#GivingTuesday has become a global generosity movement and ITC is joining the power of people and organizations to transform communities. ITC has chosen Michigan CASA  (Court Appointed Special Advocate) as our Giving recipient for 2021 Giving Tuesday and we invite you to support this wonderful non-profit with us by purchasing a gift for your Boater or RVer or yourself from our ITC Manufacturer’s Select® shop. ITC will donate 20% of sales from Tuesday, November 30 to Friday, December 3 in order to help Michigan CASA ( help provide CASAs to the over 1300 abused and neglected children in the family court system in Michigan. Below is a letter from the president of Michigan CASA, with a story of how a CASA can change a child’s life path. Michigan CASA is part of the national organization with dedicated state programs, so if you would like to learn more about the organization visit

A letter from Ms. Patty Sabin, President of Michigan CASA:

Patty Sabin, President/CEO of Michigan CASA

The holidays are upon us and for many, that means thoughts of family gatherings, tables filled with goodies, mittens and hats, and presents peeking out from under decorated holiday trees. For many, joy and thankfulness abound.

But in my role, I know all too well that this time of the year can bring sadness, stress, and incredible difficulty for many children across our state. The idea of happy family gatherings, food-filled tables, or presents under trees is a distant or forgotten dream – and for some unthinkable.

I want to share with you the turnaround story of Stephanie. As an energetic younger girl who would romp in the yard, her round face was once framed by silky, curled hair.

A neighbor noticed over time that Stephanie’s hair had begun to change. Now seven, she would slowly walk the sidewalk, shoulders hunched, her boots barely lifting from the ground. Her once-vibrant locks now hung in lank, sparse wisps. Concerned, the neighbor called for help and a social worker was dispatched.

And it was a good thing: Under the winter coat, Stephanie was found to be covered in bruises and scars and wouldn’t speak but an occasional whispered word. A doctor found evidence of sexual abuse , malnutrition, untreated bone fractures, and severe developmental delays. Stephanie’s parents claimed to know nothing saying, “she’s clumsy, falls a lot, pulls at her hair.”

While Stephanie’s life was far from right side up, that day – just weeks before Christmas – it was suddenly turned even further upside down when she became a ward of the court and sent to live in a foster home.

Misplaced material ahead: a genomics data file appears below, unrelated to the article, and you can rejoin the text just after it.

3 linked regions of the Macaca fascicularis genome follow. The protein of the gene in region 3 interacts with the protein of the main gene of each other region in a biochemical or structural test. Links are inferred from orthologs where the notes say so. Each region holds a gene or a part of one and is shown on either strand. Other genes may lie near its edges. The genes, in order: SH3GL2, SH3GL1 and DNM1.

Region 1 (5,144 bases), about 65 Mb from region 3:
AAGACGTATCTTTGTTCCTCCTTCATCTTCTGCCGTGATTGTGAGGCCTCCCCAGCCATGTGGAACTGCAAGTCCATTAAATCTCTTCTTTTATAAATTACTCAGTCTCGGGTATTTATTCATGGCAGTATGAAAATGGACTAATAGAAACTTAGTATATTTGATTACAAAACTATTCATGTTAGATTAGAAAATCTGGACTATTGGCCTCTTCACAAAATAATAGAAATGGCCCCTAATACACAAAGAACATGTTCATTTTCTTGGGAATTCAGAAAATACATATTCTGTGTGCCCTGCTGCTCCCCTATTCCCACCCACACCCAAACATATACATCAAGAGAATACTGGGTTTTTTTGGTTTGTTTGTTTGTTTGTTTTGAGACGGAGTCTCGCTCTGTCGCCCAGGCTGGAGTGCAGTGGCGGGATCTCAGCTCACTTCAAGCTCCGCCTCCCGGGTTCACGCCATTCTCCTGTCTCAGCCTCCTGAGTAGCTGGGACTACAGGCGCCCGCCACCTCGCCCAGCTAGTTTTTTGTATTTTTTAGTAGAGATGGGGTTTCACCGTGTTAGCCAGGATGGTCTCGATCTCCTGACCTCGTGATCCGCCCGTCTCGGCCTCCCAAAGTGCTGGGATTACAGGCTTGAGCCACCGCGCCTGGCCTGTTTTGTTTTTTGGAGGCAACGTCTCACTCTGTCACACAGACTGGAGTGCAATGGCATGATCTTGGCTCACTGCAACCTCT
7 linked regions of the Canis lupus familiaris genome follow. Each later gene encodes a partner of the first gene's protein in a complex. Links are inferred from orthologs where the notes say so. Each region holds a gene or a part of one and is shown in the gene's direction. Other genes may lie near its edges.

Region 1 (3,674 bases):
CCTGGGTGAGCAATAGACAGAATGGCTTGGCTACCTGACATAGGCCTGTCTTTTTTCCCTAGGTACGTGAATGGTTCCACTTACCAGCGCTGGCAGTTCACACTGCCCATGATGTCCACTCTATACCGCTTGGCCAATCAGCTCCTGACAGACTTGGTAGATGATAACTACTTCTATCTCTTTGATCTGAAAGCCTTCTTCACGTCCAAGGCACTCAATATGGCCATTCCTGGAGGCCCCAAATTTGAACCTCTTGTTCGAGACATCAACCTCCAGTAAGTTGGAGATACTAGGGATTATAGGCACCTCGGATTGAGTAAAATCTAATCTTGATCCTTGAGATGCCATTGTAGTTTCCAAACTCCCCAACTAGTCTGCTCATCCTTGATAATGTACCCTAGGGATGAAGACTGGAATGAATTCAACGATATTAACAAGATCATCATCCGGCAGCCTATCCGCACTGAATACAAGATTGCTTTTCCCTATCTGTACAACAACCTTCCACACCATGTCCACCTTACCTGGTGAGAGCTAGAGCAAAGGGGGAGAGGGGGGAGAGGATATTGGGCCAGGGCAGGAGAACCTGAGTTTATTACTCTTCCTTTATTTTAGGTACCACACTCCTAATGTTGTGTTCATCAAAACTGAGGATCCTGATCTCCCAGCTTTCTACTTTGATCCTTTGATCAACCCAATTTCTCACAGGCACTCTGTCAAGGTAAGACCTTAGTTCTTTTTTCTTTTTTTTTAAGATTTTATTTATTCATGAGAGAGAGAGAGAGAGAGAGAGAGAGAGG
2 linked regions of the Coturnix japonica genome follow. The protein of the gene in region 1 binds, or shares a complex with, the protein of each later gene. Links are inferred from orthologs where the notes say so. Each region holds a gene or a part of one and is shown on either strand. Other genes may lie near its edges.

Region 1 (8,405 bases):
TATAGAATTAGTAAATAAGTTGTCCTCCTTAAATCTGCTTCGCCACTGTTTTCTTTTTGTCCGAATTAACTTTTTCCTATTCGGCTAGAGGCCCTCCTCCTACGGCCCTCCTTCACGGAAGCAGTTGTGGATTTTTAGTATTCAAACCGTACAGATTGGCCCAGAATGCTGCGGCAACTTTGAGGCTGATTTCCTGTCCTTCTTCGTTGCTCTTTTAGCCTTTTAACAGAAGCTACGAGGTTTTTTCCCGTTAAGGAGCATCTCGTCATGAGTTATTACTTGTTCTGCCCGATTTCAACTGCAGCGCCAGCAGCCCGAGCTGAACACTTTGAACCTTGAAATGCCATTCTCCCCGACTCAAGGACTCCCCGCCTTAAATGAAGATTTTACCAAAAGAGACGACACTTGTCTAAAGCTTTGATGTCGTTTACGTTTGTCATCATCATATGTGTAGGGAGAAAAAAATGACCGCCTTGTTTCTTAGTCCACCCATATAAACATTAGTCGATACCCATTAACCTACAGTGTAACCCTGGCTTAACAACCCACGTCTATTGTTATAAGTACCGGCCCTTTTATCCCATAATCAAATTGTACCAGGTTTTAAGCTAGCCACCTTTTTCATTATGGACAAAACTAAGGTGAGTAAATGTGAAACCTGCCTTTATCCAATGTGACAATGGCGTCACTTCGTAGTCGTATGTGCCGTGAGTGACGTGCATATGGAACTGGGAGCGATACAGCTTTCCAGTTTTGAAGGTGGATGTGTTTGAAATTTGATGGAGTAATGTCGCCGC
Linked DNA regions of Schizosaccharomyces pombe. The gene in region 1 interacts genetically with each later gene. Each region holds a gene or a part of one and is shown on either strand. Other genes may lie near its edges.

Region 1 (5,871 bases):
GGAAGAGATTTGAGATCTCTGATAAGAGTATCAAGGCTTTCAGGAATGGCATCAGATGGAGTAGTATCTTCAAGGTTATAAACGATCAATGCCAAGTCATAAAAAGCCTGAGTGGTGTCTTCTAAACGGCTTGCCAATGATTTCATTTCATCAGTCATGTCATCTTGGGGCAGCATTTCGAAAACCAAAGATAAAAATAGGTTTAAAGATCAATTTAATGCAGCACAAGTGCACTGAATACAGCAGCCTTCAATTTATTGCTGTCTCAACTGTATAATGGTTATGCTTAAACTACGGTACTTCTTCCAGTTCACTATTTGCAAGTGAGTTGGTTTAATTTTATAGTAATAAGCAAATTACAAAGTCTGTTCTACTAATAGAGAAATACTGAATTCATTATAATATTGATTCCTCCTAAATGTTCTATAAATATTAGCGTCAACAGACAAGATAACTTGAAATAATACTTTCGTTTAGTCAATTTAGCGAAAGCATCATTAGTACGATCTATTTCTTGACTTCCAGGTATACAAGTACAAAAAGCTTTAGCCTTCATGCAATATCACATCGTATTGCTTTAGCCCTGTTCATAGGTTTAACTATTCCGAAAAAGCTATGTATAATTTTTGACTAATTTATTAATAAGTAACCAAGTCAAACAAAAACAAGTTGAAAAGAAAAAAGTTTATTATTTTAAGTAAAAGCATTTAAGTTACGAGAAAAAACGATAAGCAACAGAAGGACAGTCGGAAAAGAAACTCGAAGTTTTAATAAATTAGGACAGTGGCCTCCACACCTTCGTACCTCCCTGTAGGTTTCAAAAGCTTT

Although now living in a stranger’s home, Stephanie did end up receiving a holiday blessing that year. It showed up in the form of Margot, a CASA, or Court Appointed Special Advocate, who dedicated herself to learning more about her young charge and helping the fragile little girl find the very best outcome for a much brighter future.

While Stephanie didn’t have many presents under that foster home tree, she did begin to realize that in Margot, she had gotten a gift: an advocate – someone she could trust, would listen to her, and speak on her behalf. And for Stephanie, that meant the world.

In the ensuing months, Margot learned a lot about Stephanie and her family: her younger brother had also been removed from the home; her “father” was not a biological parent; and Stephanie’s developmental delays had become obvious to teachers a full year prior.

With Margot’s advocacy, a case was brought against the parents with a recommendation that neither Stephanie nor her brother be returned to their mother. The man Stephanie thought was her father was convicted and sent to jail.

Today Stephanie is 10. Because of Margot’s advocacy and research, Stephanie now lives with her Aunt Cee – her biological father’s sister.

At Aunt Cee’s, Stephanie has her own room she got to help decorate. The blond luster of her cascading curly hair has returned. And she’s made a remarkable comeback at school, now working at grade level and exceling in English.

Margot still visits Stephanie and stands in awe of her progress. The softly spoken one-word answers Margot got when they first met have blossomed into vibrant stories Stephanie tells on their visits.

Last Christmas, Stephanie helped decorate the large tree in Cee’s living room. As the days counted down to December 25, Stephanie saw presents peeking out with her name on them. A smile lit up her round face – a reaction she was experiencing more these days.

And just in time for Christmas this year, Stephanie will get another present when her adoption with Aunt Cee becomes official.

CASA’s like Margot make silver linings like this happen. Stephanie still has a long road ahead of her to be sure, but it’s one now paved more brightly.

There are more than 13,000 other children like Stephanie across Michigan who need caring advocates like Margot to help them find healing and recovery. These kids have seen things, heard things, and gone through things most of us can’t even begin to imagine. Many are scarred so deeply we wonder how they possibly could have survived or how they will ever find “normal.”